Italian Mazurka Music – Traditional Folk Music Of Italy By Antonio Calsolaro

Italian Mazurka Music – Traditional Folk Music Of Italy By Antonio Calsolaro

Italian Mazurka music played by the Italian mandolin Maestro ANTONIO CALSOLARO and Francesco Polito (Guitar), traditional Mazurka music of the Italian culture, the traditional Mandolin music was introduce, during the 18th century, in the “Italian Barbers Saloon”. The Maestro Calsolaro executes a beautiful dancing waltz music as a gift for his world friends

He’s preparing a Mandolin Master Class in the “Culture Palace of Alessano Lecce – Italy” the final week of March 2013, it will be divided in beginners and experts mandolin lessons, a full week of Mandolin sharing experience. He will give His own exclusive “Traditional Italian Sheet Music” to each participant If you need more info please call in Italy +39.333.6371644 or Email to
Furthermore he’s available for live music concerts, exhibitions, shows, Italian party around the world, please contact us for your requirements

The folk origins of the mazurek are two other Polish musical forms the slow kujawiak, and the fast oberek. The mazurek is always found to have either a triplet, trill, dotted eighth note (quaver) pair, or an ordinary eighth note pair before two quarter notes (crotchets). In the 19th century, the dance became popular in many ballrooms in different parts of Europe. The Polish national anthem has a mazurek rhythm but is too slow to be considered a mazurek. There are many Polish versions of the mazurek but the most notable one is the mazurka.
In Polish, this musical form is called “mazurek”—a word derived from “mazur,” which up to the nineteenth century denoted an inhabitant of Poland’s Mazovia region, and which also became the root for “Masuria”. In Polish, “mazurka” is actually the genitive and accusative cases of “mazurek.”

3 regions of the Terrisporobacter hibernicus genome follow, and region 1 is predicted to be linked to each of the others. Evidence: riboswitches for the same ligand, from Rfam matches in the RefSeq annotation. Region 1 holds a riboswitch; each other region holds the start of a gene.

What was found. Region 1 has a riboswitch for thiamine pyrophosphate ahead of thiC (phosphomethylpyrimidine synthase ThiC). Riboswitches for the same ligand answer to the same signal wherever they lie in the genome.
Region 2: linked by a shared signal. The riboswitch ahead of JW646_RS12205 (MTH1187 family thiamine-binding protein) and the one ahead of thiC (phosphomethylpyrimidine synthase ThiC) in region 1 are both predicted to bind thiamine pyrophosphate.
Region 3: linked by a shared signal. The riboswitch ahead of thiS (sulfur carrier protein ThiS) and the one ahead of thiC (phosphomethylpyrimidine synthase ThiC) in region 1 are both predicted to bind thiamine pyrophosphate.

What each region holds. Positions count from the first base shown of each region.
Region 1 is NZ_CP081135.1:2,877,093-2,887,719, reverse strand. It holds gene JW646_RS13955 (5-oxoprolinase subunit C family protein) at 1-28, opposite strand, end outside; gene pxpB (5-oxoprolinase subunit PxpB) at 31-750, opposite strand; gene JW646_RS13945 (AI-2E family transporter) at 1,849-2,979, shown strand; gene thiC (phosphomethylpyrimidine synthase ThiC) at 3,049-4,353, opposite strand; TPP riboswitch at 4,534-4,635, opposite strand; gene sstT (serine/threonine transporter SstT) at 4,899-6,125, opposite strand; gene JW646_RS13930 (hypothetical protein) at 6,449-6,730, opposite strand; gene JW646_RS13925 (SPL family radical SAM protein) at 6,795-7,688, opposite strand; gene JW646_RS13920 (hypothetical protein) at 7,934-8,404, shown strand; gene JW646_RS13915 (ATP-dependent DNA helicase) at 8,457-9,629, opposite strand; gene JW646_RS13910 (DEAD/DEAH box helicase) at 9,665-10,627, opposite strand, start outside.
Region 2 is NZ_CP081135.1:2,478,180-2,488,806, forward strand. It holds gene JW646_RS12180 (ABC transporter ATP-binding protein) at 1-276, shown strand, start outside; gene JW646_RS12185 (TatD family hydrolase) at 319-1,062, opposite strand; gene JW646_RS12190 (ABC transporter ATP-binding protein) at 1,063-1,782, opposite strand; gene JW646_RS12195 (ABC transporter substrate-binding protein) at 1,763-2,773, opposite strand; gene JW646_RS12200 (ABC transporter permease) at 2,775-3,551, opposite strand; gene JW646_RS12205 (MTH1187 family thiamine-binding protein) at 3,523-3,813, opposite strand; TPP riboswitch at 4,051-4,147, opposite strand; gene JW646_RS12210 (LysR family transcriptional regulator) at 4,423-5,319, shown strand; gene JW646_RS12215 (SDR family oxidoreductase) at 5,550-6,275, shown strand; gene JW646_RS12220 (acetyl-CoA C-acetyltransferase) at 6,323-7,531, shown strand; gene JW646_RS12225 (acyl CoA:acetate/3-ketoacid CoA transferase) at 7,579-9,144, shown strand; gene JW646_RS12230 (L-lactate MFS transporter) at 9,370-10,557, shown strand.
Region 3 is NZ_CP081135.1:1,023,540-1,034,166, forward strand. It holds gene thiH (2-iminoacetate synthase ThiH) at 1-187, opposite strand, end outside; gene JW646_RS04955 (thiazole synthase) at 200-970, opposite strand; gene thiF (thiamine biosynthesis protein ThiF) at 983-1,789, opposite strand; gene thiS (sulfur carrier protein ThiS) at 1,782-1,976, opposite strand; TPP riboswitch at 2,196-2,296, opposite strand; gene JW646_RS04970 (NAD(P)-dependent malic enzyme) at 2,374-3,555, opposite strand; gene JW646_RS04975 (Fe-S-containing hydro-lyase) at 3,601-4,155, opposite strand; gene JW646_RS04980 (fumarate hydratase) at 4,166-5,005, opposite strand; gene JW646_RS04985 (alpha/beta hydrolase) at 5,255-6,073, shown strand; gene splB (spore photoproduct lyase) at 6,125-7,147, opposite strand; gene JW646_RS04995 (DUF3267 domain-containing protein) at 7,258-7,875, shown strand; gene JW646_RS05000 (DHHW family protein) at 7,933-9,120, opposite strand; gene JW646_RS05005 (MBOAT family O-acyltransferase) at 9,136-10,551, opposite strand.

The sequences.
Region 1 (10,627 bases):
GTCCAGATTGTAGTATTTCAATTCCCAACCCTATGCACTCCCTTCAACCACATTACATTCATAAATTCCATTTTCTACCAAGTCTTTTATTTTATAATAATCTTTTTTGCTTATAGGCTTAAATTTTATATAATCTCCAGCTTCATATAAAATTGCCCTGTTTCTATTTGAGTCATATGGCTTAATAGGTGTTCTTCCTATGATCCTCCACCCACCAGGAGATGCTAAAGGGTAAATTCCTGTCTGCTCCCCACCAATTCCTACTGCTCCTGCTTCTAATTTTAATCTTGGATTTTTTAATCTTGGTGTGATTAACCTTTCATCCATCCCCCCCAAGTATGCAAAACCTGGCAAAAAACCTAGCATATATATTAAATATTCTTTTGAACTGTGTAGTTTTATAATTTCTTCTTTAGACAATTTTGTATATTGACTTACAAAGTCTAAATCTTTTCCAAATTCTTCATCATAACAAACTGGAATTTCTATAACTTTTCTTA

Several classical composers have written mazurkas, with the best known being the 69 composed by Frédéric Chopin for solo piano. Henryk Wieniawski also wrote two for violin with piano (the popular “Obertas”, Op. 19), and in the 1920s, Karol Szymanowski wrote a set of twenty for piano and finished his composing career with a final pair in 1934. Also, Maria Szymanowska wrote mazurkas long before Chopin.

ITALIAN MANDOLIN Mandolins evolved from the lute family in Italy during the seventeenth and eighteenth centuries, and the deep bowled mandolin produced particularly in Naples became a common type in the nineteenth century. The original instrument was the mandore which evolved in the fourteenth century from the lute. The first evidence of modern steel-strung mandolins is from literature regarding popular Italian players who traveled through Europe teaching and giving concerts. Notable is Signor Leone and G. B. Gervasio who traveled widely between 1750 and 1810. This, with the records gleaned from the Italian Vinaccia family of luthiers in Naples, Italy, lead some musicologists to believe that the modern steel-strung mandolin was developed in Naples by the Vinaccia family. Gennaro Vinaccia was active circa 1710 to circa 1788, and Antonio Vinaccia was active circa 1734 to circa 1796. An early extant example of a mandolin is one built by Antonio Vinaccia in 1772 which resides at the Victoria and Albert Museum in London, England. Another is by Giuseppe Vinaccia built in 1763, residing at the Kenneth G. Fiske Museum of Musical Instruments in Claremont, California. The earliest extant mandolin was built in 1744 by Gaetano Vinaccia. It resides in the Conservatoire Royal de Musique in Brussels, Belgium

El maestro Antonio Calsolaro, junto a Francesco Polito, interpreta magistralmente con su Mandolina una pieza en ritmo de Mazurka del folklore Italiano con la sabiduria del Maestro y del hombre de experiencia que toca la mandolina desde pequeno en familia como expresion digna de la cultura y tradicion de Napoles, Roma, Sicilia, Italia. El Maestro Calsolaro es uno de los musicos mas importantes de Italia que mantienen, cultivan y desarrollan la pureza de la Musica Tradicional Folklorica Italiana

25 thoughts on “Italian Mazurka Music – Traditional Folk Music Of Italy By Antonio Calsolaro”

  1. bravi ,questa e la nostra musica.bravo u ziu antonio,anche io suono il mandolino…….auguri a tutti e due

  2. Buon giorno maestro, sarebbe possibile avere questa partitura, lo chiedo con molto rispetto per la tutela che ne ha avuto grazie anche se la risposta sarà no !!

  3. Bellissimo pezzo,eseguito in modo straordinario. Giuseppe Straniero,San Vito dei Normanni

  4. antonio, sei molto bravo.  il canto del tuo mandolino e così perfetto solo un maestro puo suonare così.
    grazie molto 
    antonio belcredi (canada)

  5. Hey, amazing channel! I’m sure you will love my vid, so check it out and leave a comment! Wish you a great day! Love, Marc

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